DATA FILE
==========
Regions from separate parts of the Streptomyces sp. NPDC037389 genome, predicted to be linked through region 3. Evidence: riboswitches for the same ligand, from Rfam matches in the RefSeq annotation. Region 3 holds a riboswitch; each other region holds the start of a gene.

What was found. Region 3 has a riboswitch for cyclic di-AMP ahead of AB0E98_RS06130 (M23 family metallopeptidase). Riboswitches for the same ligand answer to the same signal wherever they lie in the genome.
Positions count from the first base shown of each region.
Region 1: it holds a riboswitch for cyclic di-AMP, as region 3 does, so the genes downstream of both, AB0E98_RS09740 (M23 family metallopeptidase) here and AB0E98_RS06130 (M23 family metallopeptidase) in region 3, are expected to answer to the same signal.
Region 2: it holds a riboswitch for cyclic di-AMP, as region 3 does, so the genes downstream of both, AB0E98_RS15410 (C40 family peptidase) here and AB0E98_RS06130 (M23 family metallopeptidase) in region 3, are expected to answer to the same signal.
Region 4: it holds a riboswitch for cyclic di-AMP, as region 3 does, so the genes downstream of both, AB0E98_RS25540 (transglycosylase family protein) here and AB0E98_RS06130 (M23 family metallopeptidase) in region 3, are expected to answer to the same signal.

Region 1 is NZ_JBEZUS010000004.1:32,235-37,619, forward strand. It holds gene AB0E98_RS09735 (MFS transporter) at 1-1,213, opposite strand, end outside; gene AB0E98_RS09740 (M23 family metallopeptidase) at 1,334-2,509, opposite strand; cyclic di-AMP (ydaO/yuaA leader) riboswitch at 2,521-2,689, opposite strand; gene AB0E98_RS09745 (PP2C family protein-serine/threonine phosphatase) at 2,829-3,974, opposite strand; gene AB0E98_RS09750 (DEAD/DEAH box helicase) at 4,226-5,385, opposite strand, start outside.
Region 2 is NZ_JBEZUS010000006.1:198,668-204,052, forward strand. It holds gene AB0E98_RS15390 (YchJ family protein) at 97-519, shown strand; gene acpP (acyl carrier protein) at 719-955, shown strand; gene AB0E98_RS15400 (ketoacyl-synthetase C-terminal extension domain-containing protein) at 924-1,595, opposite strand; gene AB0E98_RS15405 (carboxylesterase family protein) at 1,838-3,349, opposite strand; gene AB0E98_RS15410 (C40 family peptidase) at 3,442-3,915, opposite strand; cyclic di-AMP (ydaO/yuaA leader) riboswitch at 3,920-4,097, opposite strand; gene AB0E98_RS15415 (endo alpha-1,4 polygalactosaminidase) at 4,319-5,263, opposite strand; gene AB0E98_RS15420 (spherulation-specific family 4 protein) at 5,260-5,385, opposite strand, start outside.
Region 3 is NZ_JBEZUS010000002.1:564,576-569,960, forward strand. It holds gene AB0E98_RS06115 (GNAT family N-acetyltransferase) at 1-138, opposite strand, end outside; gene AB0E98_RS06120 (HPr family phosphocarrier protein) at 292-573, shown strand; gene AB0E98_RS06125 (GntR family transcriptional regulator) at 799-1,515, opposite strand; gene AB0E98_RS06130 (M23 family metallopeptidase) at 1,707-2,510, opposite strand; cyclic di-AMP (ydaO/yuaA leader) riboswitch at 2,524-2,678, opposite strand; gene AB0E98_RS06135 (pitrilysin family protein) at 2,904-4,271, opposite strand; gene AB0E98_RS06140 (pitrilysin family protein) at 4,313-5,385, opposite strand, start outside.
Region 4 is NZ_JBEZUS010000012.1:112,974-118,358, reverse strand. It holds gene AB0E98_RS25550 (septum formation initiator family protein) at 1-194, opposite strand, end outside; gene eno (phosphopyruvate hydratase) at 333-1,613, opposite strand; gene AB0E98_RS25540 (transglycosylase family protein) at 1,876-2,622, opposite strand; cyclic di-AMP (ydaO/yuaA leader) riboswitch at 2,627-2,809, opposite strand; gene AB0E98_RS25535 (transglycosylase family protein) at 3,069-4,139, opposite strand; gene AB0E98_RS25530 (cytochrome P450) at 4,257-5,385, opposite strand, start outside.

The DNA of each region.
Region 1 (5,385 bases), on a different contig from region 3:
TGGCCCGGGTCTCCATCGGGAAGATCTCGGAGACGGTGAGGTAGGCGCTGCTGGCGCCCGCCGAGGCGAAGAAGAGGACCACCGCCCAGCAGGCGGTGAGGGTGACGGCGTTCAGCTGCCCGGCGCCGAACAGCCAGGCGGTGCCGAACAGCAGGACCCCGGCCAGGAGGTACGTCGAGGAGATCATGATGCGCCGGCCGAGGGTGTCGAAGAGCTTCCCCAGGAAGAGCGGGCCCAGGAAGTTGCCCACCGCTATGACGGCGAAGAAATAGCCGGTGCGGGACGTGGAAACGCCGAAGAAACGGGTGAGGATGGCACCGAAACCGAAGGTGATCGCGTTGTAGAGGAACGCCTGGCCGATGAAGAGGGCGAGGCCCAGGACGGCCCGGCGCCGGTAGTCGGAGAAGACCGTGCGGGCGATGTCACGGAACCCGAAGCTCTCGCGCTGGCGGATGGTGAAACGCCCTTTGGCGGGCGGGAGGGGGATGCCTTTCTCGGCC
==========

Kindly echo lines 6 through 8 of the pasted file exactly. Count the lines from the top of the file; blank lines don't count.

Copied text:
Region 4: it holds a riboswitch for cyclic di-AMP, as region 3 does, so the genes downstream of both, AB0E98_RS25540 (transglycosylase family protein) here and AB0E98_RS06130 (M23 family metallopeptidase) in region 3, are expected to answer to the same signal.

Region 1 is NZ_JBEZUS010000004.1:32,235-37,619, forward strand. It holds gene AB0E98_RS09735 (MFS transporter) at 1-1,213, opposite strand, end outside; gene AB0E98_RS09740 (M23 family metallopeptidase) at 1,334-2,509, opposite strand; cyclic di-AMP (ydaO/yuaA leader) riboswitch at 2,521-2,689, opposite strand; gene AB0E98_RS09745 (PP2C family protein-serine/threonine phosphatase) at 2,829-3,974, opposite strand; gene AB0E98_RS09750 (DEAD/DEAH box helicase) at 4,226-5,385, opposite strand, start outside.
Region 2 is NZ_JBEZUS010000006.1:198,668-204,052, forward strand. It holds gene AB0E98_RS15390 (YchJ family protein) at 97-519, shown strand; gene acpP (acyl carrier protein) at 719-955, shown strand; gene AB0E98_RS15400 (ketoacyl-synthetase C-terminal extension domain-containing protein) at 924-1,595, opposite strand; gene AB0E98_RS15405 (carboxylesterase family protein) at 1,838-3,349, opposite strand; gene AB0E98_RS15410 (C40 family peptidase) at 3,442-3,915, opposite strand; cyclic di-AMP (ydaO/yuaA leader) riboswitch at 3,920-4,097, opposite strand; gene AB0E98_RS15415 (endo alpha-1,4 polygalactosaminidase) at 4,319-5,263, opposite strand; gene AB0E98_RS15420 (spherulation-specific family 4 protein) at 5,260-5,385, opposite strand, start outside.